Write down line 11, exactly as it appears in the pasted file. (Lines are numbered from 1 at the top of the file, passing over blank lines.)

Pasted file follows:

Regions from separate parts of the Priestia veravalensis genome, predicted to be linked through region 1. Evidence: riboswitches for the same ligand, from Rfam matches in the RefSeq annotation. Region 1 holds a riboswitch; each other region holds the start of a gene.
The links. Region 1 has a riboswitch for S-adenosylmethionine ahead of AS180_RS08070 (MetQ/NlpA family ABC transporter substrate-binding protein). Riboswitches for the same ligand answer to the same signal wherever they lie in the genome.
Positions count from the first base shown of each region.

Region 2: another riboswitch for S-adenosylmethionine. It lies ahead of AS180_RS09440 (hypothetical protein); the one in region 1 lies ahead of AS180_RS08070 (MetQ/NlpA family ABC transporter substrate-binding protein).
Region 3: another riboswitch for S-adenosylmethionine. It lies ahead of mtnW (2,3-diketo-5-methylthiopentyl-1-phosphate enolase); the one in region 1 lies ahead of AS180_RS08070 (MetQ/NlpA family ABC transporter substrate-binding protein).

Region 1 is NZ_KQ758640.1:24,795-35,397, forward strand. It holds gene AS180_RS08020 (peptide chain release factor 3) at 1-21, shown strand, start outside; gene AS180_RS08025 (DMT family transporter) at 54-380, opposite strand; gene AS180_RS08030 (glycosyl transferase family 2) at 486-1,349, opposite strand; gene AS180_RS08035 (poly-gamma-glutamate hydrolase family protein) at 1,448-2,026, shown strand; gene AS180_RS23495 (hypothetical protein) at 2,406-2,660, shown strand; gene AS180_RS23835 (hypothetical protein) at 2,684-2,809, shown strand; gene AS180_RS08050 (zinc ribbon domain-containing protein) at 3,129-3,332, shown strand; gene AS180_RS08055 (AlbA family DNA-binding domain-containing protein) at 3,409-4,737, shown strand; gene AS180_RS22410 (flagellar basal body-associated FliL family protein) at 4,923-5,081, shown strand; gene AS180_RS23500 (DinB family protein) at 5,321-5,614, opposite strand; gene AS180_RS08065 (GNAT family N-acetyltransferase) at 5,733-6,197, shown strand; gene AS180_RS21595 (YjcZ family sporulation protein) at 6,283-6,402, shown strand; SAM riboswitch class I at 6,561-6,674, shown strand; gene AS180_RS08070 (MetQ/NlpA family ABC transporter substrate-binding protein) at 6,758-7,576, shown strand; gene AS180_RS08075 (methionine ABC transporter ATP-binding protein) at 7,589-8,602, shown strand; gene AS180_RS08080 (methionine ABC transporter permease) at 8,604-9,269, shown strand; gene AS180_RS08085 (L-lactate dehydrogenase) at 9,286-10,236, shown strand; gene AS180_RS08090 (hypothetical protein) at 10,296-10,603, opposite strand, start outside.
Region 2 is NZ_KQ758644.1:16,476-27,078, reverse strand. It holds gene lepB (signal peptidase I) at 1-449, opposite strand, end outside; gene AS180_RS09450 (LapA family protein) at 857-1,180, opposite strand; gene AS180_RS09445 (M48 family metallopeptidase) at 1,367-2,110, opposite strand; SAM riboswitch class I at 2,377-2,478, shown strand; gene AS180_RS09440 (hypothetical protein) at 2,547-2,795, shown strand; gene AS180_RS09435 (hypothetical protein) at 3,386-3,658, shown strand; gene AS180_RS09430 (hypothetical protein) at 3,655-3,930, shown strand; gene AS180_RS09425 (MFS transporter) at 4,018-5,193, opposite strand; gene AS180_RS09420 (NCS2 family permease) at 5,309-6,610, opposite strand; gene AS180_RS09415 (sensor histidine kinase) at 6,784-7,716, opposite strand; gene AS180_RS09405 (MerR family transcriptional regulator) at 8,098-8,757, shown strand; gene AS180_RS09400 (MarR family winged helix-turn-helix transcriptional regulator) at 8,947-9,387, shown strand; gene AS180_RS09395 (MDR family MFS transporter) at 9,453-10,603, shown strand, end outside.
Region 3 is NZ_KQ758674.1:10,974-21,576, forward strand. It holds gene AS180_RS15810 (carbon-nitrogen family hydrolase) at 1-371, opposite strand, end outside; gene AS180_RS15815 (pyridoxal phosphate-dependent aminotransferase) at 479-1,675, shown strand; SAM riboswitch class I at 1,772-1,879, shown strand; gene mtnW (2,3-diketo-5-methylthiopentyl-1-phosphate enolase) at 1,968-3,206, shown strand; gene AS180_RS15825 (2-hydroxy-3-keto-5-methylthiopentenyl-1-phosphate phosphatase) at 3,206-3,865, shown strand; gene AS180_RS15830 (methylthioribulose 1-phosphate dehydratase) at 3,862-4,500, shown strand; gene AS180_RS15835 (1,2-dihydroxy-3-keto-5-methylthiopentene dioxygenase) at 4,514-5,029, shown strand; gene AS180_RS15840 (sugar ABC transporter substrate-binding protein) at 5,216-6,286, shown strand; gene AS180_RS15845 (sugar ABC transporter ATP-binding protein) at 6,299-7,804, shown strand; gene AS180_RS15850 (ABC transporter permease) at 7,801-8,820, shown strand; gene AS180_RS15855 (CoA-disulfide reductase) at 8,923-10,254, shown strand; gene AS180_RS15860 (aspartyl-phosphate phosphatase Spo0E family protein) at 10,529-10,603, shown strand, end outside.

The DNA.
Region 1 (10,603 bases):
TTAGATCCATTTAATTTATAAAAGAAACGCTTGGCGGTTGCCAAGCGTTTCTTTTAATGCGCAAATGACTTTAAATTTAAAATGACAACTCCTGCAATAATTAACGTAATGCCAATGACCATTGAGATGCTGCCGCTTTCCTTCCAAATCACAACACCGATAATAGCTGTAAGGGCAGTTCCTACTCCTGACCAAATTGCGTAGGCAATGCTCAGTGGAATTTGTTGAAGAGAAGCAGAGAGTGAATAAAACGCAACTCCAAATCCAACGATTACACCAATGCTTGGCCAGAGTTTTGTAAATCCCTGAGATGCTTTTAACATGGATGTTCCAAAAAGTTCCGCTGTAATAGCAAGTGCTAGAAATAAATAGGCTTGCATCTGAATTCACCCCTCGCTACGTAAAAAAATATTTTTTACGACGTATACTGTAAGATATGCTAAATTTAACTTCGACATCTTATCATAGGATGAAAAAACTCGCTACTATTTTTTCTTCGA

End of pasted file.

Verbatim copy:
TTAGATCCATTTAATTTATAAAAGAAACGCTTGGCGGTTGCCAAGCGTTTCTTTTAATGCGCAAATGACTTTAAATTTAAAATGACAACTCCTGCAATAATTAACGTAATGCCAATGACCATTGAGATGCTGCCGCTTTCCTTCCAAATCACAACACCGATAATAGCTGTAAGGGCAGTTCCTACTCCTGACCAAATTGCGTAGGCAATGCTCAGTGGAATTTGTTGAAGAGAAGCAGAGAGTGAATAAAACGCAACTCCAAATCCAACGATTACACCAATGCTTGGCCAGAGTTTTGTAAATCCCTGAGATGCTTTTAACATGGATGTTCCAAAAAGTTCCGCTGTAATAGCAAGTGCTAGAAATAAATAGGCTTGCATCTGAATTCACCCCTCGCTACGTAAAAAAATATTTTTTACGACGTATACTGTAAGATATGCTAAATTTAACTTCGACATCTTATCATAGGATGAAAAAACTCGCTACTATTTTTTCTTCGA